[abstract] A REVIEW OF AVAILABLE BREATH-HOLD INCIDENT RECORDS: 1994-2003

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[abstract] A REVIEW OF AVAILABLE BREATH-HOLD INCIDENT RECORDS: 1994-2003

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Title: [abstract] A REVIEW OF AVAILABLE BREATH-HOLD INCIDENT RECORDS: 1994-2003
Author: Pollock, NW; Wiley, JL; Ellis, JE
Abstract: BACKGROUND: Breath-hold diving is gaining popularity as an underwater sport. Serious injury or death can result from hypoxic loss of consciousness or other complications. Development of a formal program to collect and disseminate information regarding breath-hold injuries and fatalities is desirable to improve awareness, training, and procedural developmentMATERIALS AND METHODS: The Divers Alert Network (DAN) has maintained a diving incident database since 1987. While breath-hold/freediving/snorkeling incidents fall outside the original database structure, some cases have been reported to DAN. The available records for 1994-2003 incidents were augmented through internet searches and reviewed. Described activities included snorkeling, spearfishing, abalone diving, breath-hold training, and recreational and competitive freedivingRESULTS: 131 cases contained sufficient data for basic analysis. Comprehensive records were available from rare high profile events. Most cases (98percent, n=128) involved fatalities. The three injury cases included one shark attack, one crocodile attack and one near-drowning. Incidents were reported from 16 countries, 78percent (n=101) occurring within the United States. Most victims were male (88percent, n=110; data available in 95percent of cases). The mean (+/-SD) age of victims was 38+/-16 years in the 77 cases (59percent) with age information. Bodies were recovered in 96percent (n=123) of fatal incidents. Recovery depth ranged from 0-406 ft (median = 30 ft) in the 28 cases (21percent) with available dataCONCLUSIONS: While a small number of high profile fatality cases may be widely reported, limited information is available for most breath-hold accidents. Non-fatal incidents are rarely reported. Data from both fatal and non-fatal cases would provide valuable information to improve awareness, facilitate training and promote procedural evaluations. DAN incorporated a review of available breath-hold data in the 2005 annual report and will encourage regular collection of incident data in the future ACKNOWLEDGMENT: JL Wiley was supported by the DAN research internship program.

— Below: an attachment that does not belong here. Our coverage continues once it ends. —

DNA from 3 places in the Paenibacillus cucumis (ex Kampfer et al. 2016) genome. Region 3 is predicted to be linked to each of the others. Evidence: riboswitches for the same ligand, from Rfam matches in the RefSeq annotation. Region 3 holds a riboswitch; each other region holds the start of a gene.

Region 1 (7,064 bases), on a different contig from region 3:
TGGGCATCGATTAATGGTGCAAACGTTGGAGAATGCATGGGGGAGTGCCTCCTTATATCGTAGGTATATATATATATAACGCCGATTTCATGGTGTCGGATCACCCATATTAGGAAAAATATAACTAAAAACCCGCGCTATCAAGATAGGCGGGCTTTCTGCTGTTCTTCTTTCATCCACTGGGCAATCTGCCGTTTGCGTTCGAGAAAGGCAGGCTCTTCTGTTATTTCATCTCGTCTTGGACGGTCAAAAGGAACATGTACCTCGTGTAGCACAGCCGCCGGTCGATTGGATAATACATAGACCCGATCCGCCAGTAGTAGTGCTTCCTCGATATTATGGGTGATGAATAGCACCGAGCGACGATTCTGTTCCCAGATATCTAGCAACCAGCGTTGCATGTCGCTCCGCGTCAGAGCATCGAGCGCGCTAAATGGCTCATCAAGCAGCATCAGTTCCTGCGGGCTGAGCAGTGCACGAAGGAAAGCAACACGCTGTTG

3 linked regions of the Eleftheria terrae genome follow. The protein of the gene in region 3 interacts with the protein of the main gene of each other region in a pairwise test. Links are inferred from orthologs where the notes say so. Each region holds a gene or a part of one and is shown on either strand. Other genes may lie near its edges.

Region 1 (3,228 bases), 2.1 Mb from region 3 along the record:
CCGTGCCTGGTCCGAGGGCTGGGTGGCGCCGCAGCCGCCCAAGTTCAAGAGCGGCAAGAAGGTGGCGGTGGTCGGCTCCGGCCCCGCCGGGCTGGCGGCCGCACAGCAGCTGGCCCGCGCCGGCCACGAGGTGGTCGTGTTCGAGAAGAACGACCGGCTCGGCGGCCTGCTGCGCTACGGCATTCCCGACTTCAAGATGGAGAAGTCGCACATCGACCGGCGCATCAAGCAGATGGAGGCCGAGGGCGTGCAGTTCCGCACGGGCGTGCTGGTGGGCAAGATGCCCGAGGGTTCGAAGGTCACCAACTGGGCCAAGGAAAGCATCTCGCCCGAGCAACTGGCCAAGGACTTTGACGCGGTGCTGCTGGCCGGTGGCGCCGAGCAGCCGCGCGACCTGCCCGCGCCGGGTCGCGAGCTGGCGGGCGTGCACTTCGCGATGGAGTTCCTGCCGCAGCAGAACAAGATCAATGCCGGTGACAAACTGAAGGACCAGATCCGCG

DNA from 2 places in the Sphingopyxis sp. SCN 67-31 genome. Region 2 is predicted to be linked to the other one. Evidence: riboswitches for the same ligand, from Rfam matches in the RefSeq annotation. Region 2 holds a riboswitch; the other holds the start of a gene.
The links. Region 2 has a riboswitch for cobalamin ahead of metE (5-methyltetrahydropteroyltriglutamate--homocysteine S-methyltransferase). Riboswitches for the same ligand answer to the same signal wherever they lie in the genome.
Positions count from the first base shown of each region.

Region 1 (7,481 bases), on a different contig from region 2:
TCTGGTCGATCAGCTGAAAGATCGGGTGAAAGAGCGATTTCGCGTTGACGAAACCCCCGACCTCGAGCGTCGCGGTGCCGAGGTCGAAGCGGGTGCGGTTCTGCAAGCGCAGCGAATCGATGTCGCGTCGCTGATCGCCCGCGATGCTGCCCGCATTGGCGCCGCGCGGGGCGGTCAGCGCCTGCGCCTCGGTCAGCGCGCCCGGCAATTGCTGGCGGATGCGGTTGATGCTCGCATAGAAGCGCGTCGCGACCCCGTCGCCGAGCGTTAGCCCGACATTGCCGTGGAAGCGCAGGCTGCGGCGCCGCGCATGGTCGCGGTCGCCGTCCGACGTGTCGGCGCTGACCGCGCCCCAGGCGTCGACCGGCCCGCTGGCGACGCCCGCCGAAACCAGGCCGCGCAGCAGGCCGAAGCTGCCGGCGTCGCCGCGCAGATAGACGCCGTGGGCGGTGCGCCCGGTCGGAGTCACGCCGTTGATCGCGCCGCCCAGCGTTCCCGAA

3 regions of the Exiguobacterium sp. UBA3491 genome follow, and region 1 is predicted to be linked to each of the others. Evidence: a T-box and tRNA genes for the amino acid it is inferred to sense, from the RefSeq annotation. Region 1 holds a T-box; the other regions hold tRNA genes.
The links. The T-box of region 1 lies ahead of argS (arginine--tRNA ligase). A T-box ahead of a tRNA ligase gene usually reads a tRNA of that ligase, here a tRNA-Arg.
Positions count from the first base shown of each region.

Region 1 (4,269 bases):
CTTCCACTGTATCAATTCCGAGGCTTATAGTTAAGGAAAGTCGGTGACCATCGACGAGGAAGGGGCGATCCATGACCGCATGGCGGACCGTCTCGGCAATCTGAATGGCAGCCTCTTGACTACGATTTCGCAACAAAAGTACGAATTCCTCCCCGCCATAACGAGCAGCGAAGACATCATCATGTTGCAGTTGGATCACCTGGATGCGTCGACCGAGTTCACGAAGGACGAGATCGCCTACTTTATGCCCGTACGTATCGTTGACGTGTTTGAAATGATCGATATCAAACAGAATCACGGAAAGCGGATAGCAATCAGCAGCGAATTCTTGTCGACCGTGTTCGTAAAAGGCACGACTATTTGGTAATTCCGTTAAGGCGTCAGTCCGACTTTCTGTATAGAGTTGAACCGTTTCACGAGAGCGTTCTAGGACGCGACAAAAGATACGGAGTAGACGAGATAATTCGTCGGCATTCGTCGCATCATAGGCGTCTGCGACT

Description: Undersea and Hyperbaric Medical Society, Inc. (http://www.uhms.org )
URI: http://archive.rubicon-foundation.org/3702
Date: 2006

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  • UHMS Meeting Abstracts
    This is a collection of the published abstracts from the Undersea and Hyperbaric Medical Society (UHMS) annual meetings.

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